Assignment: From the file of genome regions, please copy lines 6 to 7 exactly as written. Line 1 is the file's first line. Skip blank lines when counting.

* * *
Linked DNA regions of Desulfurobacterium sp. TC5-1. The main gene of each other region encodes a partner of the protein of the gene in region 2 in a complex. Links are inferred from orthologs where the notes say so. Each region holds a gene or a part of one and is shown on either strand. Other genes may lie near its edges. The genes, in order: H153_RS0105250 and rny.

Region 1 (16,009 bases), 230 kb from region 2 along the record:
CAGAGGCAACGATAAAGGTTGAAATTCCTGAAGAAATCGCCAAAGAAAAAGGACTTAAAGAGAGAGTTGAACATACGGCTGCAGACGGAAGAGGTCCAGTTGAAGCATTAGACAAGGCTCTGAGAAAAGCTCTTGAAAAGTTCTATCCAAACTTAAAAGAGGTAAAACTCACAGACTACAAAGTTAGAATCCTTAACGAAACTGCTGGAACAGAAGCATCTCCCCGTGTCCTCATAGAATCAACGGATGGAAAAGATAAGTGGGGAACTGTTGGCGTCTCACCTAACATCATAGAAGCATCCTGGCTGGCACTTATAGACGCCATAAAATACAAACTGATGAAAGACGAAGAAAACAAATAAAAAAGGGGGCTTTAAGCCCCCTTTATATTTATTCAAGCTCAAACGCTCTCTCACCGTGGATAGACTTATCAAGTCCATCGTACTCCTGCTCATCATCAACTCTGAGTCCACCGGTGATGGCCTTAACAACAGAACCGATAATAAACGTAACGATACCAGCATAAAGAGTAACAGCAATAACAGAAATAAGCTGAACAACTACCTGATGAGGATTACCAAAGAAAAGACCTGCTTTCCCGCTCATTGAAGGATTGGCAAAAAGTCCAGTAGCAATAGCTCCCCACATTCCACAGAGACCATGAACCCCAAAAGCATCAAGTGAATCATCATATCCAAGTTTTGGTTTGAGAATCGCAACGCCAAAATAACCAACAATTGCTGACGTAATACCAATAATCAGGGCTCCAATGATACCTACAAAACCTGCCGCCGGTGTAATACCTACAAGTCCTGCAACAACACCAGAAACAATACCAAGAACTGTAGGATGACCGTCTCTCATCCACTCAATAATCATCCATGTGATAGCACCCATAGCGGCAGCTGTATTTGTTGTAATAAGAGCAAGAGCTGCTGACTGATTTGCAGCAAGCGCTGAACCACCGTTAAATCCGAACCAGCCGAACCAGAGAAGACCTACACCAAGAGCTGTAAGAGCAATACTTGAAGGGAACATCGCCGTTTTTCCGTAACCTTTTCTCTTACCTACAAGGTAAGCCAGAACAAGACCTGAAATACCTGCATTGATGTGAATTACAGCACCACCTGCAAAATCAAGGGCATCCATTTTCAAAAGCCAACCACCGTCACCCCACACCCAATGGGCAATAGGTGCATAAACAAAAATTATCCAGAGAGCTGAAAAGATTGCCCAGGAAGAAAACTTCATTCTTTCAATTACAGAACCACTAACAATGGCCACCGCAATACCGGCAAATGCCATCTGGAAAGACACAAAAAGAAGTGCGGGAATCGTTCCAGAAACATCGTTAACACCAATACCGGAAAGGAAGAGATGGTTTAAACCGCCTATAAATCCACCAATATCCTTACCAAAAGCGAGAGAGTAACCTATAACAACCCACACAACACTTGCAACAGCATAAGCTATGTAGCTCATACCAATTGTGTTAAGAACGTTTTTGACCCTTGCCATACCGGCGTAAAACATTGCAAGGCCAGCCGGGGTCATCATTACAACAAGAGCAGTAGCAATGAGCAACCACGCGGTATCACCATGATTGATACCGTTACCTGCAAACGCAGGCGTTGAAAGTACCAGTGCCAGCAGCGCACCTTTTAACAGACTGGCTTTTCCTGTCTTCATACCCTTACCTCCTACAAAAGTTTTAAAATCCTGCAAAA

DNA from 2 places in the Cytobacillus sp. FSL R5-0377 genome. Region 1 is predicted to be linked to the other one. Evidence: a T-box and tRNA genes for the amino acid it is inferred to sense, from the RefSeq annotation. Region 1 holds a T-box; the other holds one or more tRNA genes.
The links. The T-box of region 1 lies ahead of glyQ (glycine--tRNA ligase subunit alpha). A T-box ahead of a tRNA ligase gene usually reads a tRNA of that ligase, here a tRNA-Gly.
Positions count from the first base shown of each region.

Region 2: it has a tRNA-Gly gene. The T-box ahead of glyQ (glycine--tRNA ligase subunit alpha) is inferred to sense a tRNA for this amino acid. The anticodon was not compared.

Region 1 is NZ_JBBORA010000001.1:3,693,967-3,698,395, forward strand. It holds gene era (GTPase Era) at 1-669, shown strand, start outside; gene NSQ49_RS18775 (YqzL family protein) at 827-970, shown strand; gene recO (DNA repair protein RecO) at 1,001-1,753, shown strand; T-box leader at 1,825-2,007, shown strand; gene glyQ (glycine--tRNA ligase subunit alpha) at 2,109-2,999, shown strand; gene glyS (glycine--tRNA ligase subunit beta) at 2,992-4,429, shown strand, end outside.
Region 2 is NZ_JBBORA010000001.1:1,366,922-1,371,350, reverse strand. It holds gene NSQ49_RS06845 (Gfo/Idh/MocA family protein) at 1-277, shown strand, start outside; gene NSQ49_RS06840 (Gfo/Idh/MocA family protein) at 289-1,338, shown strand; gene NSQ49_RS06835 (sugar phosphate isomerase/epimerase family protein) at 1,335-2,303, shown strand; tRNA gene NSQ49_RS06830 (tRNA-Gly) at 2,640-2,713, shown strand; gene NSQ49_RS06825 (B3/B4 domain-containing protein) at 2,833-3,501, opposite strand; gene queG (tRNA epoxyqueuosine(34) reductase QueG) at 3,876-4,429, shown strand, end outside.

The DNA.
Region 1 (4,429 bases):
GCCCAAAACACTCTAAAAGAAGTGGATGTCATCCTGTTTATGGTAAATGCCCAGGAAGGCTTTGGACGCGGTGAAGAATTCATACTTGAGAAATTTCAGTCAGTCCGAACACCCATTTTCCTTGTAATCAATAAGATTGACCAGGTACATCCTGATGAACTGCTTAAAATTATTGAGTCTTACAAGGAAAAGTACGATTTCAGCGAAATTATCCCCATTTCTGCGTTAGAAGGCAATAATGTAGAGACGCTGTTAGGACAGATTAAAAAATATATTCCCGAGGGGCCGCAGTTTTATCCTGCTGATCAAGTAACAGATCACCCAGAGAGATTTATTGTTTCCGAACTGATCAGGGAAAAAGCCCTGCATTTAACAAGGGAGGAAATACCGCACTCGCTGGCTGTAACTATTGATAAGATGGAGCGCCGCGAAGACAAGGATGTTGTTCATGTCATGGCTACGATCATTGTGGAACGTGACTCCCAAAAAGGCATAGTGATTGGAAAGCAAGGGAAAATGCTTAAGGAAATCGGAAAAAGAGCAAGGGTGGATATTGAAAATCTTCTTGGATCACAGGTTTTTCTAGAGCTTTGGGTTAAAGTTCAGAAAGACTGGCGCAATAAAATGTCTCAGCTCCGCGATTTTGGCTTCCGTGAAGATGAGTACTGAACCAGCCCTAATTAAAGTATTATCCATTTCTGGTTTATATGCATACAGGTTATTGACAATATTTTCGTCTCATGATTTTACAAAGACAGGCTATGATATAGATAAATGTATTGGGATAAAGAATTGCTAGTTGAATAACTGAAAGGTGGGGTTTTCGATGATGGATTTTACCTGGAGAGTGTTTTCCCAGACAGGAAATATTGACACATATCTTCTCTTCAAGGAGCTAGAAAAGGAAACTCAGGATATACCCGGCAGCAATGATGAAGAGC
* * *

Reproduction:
Positions count from the first base shown of each region.

Region 2: it has a tRNA-Gly gene. The T-box ahead of glyQ (glycine--tRNA ligase subunit alpha) is inferred to sense a tRNA for this amino acid. The anticodon was not compared.